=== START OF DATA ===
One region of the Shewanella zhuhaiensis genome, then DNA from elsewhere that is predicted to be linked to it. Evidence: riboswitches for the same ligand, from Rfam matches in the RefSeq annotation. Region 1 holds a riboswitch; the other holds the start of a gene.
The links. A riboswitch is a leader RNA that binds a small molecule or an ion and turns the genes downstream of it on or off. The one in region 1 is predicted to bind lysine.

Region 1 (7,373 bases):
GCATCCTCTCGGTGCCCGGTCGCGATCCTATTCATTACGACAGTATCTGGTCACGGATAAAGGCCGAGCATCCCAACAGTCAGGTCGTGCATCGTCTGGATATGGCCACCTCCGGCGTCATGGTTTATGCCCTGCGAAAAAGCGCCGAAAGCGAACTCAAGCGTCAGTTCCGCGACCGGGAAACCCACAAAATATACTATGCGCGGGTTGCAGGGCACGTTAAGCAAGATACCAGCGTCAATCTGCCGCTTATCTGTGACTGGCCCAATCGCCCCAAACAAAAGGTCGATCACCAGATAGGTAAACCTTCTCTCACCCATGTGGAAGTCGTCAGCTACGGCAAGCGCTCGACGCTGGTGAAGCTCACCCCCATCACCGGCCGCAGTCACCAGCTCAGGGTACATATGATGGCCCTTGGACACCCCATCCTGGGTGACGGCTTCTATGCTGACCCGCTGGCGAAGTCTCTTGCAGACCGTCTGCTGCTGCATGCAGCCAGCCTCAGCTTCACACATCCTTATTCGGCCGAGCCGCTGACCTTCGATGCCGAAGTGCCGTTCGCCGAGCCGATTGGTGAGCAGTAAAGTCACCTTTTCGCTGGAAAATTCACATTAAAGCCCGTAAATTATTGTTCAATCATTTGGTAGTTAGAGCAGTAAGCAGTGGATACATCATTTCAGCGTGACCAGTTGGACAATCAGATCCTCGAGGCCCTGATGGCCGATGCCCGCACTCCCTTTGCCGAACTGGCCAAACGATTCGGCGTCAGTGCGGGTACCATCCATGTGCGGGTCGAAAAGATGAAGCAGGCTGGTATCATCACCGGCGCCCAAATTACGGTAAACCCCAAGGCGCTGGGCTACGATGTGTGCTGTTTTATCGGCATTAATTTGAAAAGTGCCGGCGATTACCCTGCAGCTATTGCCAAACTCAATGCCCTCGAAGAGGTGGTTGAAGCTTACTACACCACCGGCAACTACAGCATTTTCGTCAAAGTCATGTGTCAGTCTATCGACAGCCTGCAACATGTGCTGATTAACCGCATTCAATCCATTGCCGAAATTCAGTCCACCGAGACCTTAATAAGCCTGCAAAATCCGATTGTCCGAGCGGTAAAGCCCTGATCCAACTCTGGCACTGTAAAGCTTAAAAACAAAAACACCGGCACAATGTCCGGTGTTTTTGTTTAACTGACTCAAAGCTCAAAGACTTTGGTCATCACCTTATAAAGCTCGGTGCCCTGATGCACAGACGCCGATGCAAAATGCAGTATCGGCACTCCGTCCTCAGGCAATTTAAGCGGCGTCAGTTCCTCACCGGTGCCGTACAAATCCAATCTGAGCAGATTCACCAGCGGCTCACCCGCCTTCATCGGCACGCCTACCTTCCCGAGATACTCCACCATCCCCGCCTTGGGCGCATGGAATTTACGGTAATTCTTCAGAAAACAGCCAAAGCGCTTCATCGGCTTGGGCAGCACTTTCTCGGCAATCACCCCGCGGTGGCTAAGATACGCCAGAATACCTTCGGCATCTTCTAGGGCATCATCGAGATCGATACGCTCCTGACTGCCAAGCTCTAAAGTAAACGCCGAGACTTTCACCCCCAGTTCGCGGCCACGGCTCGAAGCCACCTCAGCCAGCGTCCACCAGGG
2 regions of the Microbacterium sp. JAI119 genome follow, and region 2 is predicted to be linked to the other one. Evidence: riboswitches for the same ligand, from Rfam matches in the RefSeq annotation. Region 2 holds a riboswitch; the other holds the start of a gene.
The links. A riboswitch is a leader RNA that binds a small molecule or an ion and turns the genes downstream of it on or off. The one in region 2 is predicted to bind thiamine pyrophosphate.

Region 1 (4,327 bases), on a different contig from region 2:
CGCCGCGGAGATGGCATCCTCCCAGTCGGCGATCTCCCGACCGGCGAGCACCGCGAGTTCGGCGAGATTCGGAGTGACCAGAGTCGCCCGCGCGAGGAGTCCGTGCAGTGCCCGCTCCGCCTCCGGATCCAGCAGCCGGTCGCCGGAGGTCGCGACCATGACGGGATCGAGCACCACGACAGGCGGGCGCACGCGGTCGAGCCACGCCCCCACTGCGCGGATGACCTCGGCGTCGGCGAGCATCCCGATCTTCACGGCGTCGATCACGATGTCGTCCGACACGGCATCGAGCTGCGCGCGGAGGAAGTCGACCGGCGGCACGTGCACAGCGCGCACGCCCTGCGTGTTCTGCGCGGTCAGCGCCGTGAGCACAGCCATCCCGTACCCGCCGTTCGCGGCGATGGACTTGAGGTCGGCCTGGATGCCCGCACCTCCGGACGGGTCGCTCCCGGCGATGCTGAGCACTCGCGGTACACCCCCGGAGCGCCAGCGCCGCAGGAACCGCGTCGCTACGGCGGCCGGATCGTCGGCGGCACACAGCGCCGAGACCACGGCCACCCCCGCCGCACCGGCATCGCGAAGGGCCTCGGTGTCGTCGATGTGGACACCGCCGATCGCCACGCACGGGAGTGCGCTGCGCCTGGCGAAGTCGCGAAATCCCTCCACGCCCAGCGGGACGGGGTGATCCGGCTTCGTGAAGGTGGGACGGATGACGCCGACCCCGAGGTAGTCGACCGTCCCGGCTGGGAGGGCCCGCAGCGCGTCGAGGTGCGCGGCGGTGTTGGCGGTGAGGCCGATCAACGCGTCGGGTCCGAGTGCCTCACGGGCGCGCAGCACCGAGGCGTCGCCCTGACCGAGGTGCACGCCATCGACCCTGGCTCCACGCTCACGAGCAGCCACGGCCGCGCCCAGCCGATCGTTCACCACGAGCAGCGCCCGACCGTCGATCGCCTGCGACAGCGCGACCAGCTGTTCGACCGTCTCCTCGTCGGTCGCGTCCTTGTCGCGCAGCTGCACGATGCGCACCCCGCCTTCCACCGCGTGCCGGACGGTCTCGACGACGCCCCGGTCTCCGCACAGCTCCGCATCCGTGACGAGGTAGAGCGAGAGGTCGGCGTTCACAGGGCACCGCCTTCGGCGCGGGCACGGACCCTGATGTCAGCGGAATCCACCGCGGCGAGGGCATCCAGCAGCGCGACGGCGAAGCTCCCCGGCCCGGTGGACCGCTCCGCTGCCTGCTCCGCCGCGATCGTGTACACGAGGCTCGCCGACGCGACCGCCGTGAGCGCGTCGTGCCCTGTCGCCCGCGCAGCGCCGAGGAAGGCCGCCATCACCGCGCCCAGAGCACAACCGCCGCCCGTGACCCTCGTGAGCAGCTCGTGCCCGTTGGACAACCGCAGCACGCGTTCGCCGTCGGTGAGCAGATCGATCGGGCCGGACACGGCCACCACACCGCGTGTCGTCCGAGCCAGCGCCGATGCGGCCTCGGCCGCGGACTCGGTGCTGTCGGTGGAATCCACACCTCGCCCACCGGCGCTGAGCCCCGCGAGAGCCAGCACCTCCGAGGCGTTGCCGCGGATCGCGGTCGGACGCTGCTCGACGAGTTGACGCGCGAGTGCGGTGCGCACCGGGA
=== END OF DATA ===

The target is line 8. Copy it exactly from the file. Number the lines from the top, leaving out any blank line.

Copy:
CGCCGCGGAGATGGCATCCTCCCAGTCGGCGATCTCCCGACCGGCGAGCACCGCGAGTTCGGCGAGATTCGGAGTGACCAGAGTCGCCCGCGCGAGGAGTCCGTGCAGTGCCCGCTCCGCCTCCGGATCCAGCAGCCGGTCGCCGGAGGTCGCGACCATGACGGGATCGAGCACCACGACAGGCGGGCGCACGCGGTCGAGCCACGCCCCCACTGCGCGGATGACCTCGGCGTCGGCGAGCATCCCGATCTTCACGGCGTCGATCACGATGTCGTCCGACACGGCATCGAGCTGCGCGCGGAGGAAGTCGACCGGCGGCACGTGCACAGCGCGCACGCCCTGCGTGTTCTGCGCGGTCAGCGCCGTGAGCACAGCCATCCCGTACCCGCCGTTCGCGGCGATGGACTTGAGGTCGGCCTGGATGCCCGCACCTCCGGACGGGTCGCTCCCGGCGATGCTGAGCACTCGCGGTACACCCCCGGAGCGCCAGCGCCGCAGGAACCGCGTCGCTACGGCGGCCGGATCGTCGGCGGCACACAGCGCCGAGACCACGGCCACCCCCGCCGCACCGGCATCGCGAAGGGCCTCGGTGTCGTCGATGTGGACACCGCCGATCGCCACGCACGGGAGTGCGCTGCGCCTGGCGAAGTCGCGAAATCCCTCCACGCCCAGCGGGACGGGGTGATCCGGCTTCGTGAAGGTGGGACGGATGACGCCGACCCCGAGGTAGTCGACCGTCCCGGCTGGGAGGGCCCGCAGCGCGTCGAGGTGCGCGGCGGTGTTGGCGGTGAGGCCGATCAACGCGTCGGGTCCGAGTGCCTCACGGGCGCGCAGCACCGAGGCGTCGCCCTGACCGAGGTGCACGCCATCGACCCTGGCTCCACGCTCACGAGCAGCCACGGCCGCGCCCAGCCGATCGTTCACCACGAGCAGCGCCCGACCGTCGATCGCCTGCGACAGCGCGACCAGCTGTTCGACCGTCTCCTCGTCGGTCGCGTCCTTGTCGCGCAGCTGCACGATGCGCACCCCGCCTTCCACCGCGTGCCGGACGGTCTCGACGACGCCCCGGTCTCCGCACAGCTCCGCATCCGTGACGAGGTAGAGCGAGAGGTCGGCGTTCACAGGGCACCGCCTTCGGCGCGGGCACGGACCCTGATGTCAGCGGAATCCACCGCGGCGAGGGCATCCAGCAGCGCGACGGCGAAGCTCCCCGGCCCGGTGGACCGCTCCGCTGCCTGCTCCGCCGCGATCGTGTACACGAGGCTCGCCGACGCGACCGCCGTGAGCGCGTCGTGCCCTGTCGCCCGCGCAGCGCCGAGGAAGGCCGCCATCACCGCGCCCAGAGCACAACCGCCGCCCGTGACCCTCGTGAGCAGCTCGTGCCCGTTGGACAACCGCAGCACGCGTTCGCCGTCGGTGAGCAGATCGATCGGGCCGGACACGGCCACCACACCGCGTGTCGTCCGAGCCAGCGCCGATGCGGCCTCGGCCGCGGACTCGGTGCTGTCGGTGGAATCCACACCTCGCCCACCGGCGCTGAGCCCCGCGAGAGCCAGCACCTCCGAGGCGTTGCCGCGGATCGCGGTCGGACGCTGCTCGACGAGTTGACGCGCGAGTGCGGTGCGCACCGGGA